What does Jerome Powell see for the future? Don’t hold your breath waiting for a big revelation on Wednesday.Unless you have been summering on the International Space Station, you should have heard that the Federal Reserve is planning to lower interest rates by 25 basis points at the conclusion of its two-day meeting on Wednesday. Financial futures markets have been telegraphing an increased probability of a July rate cut, not to mention a series of additional cuts by year-end, since early June. Economic forecasters reluctantly got on board. And Fed Chair Jerome Powell did nothing to defuse those expectations in either congressional testimony earlier this month or a speech at the Group of Seven meeting in Paris two weeks ago. Also: Five things to watch from this week’s crucial Fed meeting The only suspense regarding this week’s meeting, in fact, is what the Fed will say about future actions. After being chastened by the stock market for its December rate hike, the Fed is gun-shy about doing anything to upset markets. Not that appeasement is part of the Fed’s dual mandate of maximum employment and stable prices. But given existing trade tensions and risks to global growth, the last thing the Fed wants to do is to cause stock prices to take a dive, thereby tightening financial conditions. What to expect So here’s a short list of what, and what not, to expect from the Fed at this week’s meeting. There will be no suggestion that a 25-basis-point reduction in the federal funds rate to 2%-2.25% is a case of “one and done.” Even if the Fed believed that, it would be disinclined to say so. Also read: Trump says he wants more than ‘small’ Fed rate cut What about reiterating the buzzwords and phrases the Fed has tested in recent months, such as saying the Fed can afford to be “patient?” Patience is a virtue, to be sure, but passé as a Fed mantra: a relic of the Fed’s about-face in early January, when Powell was forced to do penance for saying that balance-sheet reduction was on “automatic pilot” and for forecasting additional rate hikes this year. How about “flexible?” Nah. That leaves too much, shall we say, flexibility? Flexible is defined as “a ready capability to adapt to new, different, or changing requirements,” according to Merriam Webster. It also implies blowing in the wind, wafting in either direction: the last thing policy makers will want to convey. More than likely, Powell will keep things open-ended and vague, opting to reiterate the boiler plate from the committee’s June 19 statement:That in light of increased “uncertainties” about the economic outlook and “muted inflation pressures, the Committee will closely monitor the implications of incoming information for the economic outlook and will act as appropriate to sustain the expansion.” If you were hoping for something more specific, don’t hold your breath. In other words, the Fed will do “whatever it takes” — which was European Central Bank President Mario Draghi’s 2012 commitment to preserving the eurozone’s common currency, the euro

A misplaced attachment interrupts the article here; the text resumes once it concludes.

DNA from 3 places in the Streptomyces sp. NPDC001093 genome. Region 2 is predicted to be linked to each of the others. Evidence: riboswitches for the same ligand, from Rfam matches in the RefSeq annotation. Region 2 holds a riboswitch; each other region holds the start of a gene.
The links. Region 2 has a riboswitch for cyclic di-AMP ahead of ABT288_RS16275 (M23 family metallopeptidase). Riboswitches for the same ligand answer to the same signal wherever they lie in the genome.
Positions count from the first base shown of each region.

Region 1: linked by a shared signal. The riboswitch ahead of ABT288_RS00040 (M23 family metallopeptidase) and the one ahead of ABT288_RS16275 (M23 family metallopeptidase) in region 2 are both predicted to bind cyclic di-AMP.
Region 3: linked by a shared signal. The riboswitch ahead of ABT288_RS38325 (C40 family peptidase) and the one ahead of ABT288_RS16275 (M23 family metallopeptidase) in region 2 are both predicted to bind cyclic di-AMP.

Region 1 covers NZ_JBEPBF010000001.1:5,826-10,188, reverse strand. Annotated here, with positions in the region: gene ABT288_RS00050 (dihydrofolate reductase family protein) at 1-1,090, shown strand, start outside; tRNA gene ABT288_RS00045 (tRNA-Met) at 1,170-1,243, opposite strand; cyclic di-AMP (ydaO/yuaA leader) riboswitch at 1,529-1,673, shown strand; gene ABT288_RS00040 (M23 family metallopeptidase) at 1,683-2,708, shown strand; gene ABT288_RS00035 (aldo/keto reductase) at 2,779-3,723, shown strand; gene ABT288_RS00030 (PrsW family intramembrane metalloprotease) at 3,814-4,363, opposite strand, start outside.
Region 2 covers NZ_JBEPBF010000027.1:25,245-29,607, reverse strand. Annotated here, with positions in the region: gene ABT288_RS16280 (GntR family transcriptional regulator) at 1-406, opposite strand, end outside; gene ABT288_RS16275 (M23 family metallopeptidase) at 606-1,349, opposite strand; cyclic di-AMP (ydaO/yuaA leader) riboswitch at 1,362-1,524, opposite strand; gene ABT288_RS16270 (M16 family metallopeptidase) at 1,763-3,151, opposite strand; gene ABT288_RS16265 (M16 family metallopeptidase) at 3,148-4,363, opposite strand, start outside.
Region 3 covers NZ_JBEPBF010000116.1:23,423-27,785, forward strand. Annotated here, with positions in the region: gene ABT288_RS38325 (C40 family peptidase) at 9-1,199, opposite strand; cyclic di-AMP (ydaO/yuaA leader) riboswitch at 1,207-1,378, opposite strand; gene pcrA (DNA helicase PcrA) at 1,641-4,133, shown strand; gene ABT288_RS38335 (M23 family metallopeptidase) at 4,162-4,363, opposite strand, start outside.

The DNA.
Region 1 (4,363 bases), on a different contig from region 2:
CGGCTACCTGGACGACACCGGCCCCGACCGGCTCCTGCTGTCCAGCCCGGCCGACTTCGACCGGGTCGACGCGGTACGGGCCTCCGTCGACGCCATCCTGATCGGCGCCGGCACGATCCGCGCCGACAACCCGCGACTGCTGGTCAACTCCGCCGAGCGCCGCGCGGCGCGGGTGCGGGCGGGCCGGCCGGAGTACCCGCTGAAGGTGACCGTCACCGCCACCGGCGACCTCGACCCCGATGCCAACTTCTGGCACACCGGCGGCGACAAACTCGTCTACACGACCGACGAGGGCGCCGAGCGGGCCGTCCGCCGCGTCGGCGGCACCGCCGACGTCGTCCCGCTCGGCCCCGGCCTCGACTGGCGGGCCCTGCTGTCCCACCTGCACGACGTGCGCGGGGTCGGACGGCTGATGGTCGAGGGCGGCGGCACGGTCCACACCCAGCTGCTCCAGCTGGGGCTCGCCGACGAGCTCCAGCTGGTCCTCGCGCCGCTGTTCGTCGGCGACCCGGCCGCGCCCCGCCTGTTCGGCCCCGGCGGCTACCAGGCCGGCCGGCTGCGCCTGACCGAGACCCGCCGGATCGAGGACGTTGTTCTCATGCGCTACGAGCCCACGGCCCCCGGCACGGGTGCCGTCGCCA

— to keep the U.S. economy in what several Fed officials have described as “a good place.” On that score, we may hear some reference to a rate cut as a form of “insurance,” similar to the pre-emptive action the Fed took in 1995 and 1998 to sustain the expansion. Powell’s principles Powell has already outlined a set of guiding principles. First, the Fed will act to offset the risks from trade tensions, which are curtailing manufacturing activity and business investment and slowing global growth. Second, having abandoned “transitory” factors to explain the chronic, sub-2% inflation, the Fed will act to prevent low inflation from becoming embedded in inflation expectations. Third, while not abandoning its Phillips Curve framework, the Fed is open to the benefits of a tighter labor market, which offers opportunities for unemployed and under-employed workers to earn a decent living. As Powell said in his congressional testimony, “to call something hot, you need to see some heat.” The best reason for cutting interest rates may not merit a mention, unless Powell is pressed on the subject by reporters at the post-meeting press conference: the inverted yield curve. Last year, some Fed officials said they were disinclined to allow the yield curve, or term spread, to invert, given its superlative predictive powers. Once the yield on the 10-year Treasury note
fell below the policy rate in May, however, inversion became a moot point. Instead, inversion was a reflection of the Fed’s interventions, or large-scale asset purchases, that distorted the curve. (Cue “this time is different.”) Powell will no doubt stress that reliable Fed watchword, ensuring us that Fed policy is data dependent. When, pray tell, has policy not been data dependent? Yes, the Fed uses econometric models to predict the future, but if the models were any good, there would be no business cycle. The central bank could always act to pre-empt any recessionary impulse or inflationary outburst that posed a threat to the economy. Still, current economic data, released with a lag and revised ad nauseam, carries a lot of weight with policy makers. A strong June employment report upended concern that May’s weakness was a canary in the coal mine. It assuaged fears that the labor market, the most blatant indicator of a strong economy, was struggling. Monetary policy, of course, is supposed to be forward-looking — and more so now than ever, according to New York Fed President John Williams. In a July 18 speech at an academic conference, Williams said that the Fed needs to lower interest rates more quickly, and leave them lower for longer, on any signs of economic distress when the policy rate is already close to zero. Williams’ comments created a kerfuffle in financial markets, which raised the odds of a 50-basis-point cut, before the New York Fed’s press office was forced to clarify that the speech was academic in nature, not a forerunner of any policy action. But it does underscore the challenges the Fed and other central banks face in a world where the neutral interest rate required to keep the economy growing at its non-inflationary potential has fallen to rock-bottom levels. As it is, the U.S. policy rate is the highest in the developed world. Interest rates are a “relative, not an absolute, game,” says analyst Jim Bianco, president of Bianco Research. Expect some dissents Not all Fed policy makers are on board with rate cuts. Two current voting members on the Federal Open Market Committee — Kansas City Fed President Esther George and Boston Fed President Eric Rosengren — could end up dissenting from any decision Wednesday to lower the funds rate. Several non-voting regional bank presidents — Atlanta’s Raphael Bostic, Cleveland’s Loretta Mester, Philadelphia’s Patrick Harker and Richmond’s Thomas Barkin — have said in recent weeks that they see no need to adjust interest rates at this time. St. Louis Fed President James Bullard dissented from the June decision to hold rates steady, preferring a 25-basis point cut. That was the first dissent of Powell’s tenure as Fed chief. Given the unforced communications errors in recent months, the Fed will want to be careful in terms of what it says and how it says it. And even then, the best laid plans can go awry. Sometimes it makes one long for the days when less was more, or at least less likely to be misinterpreted.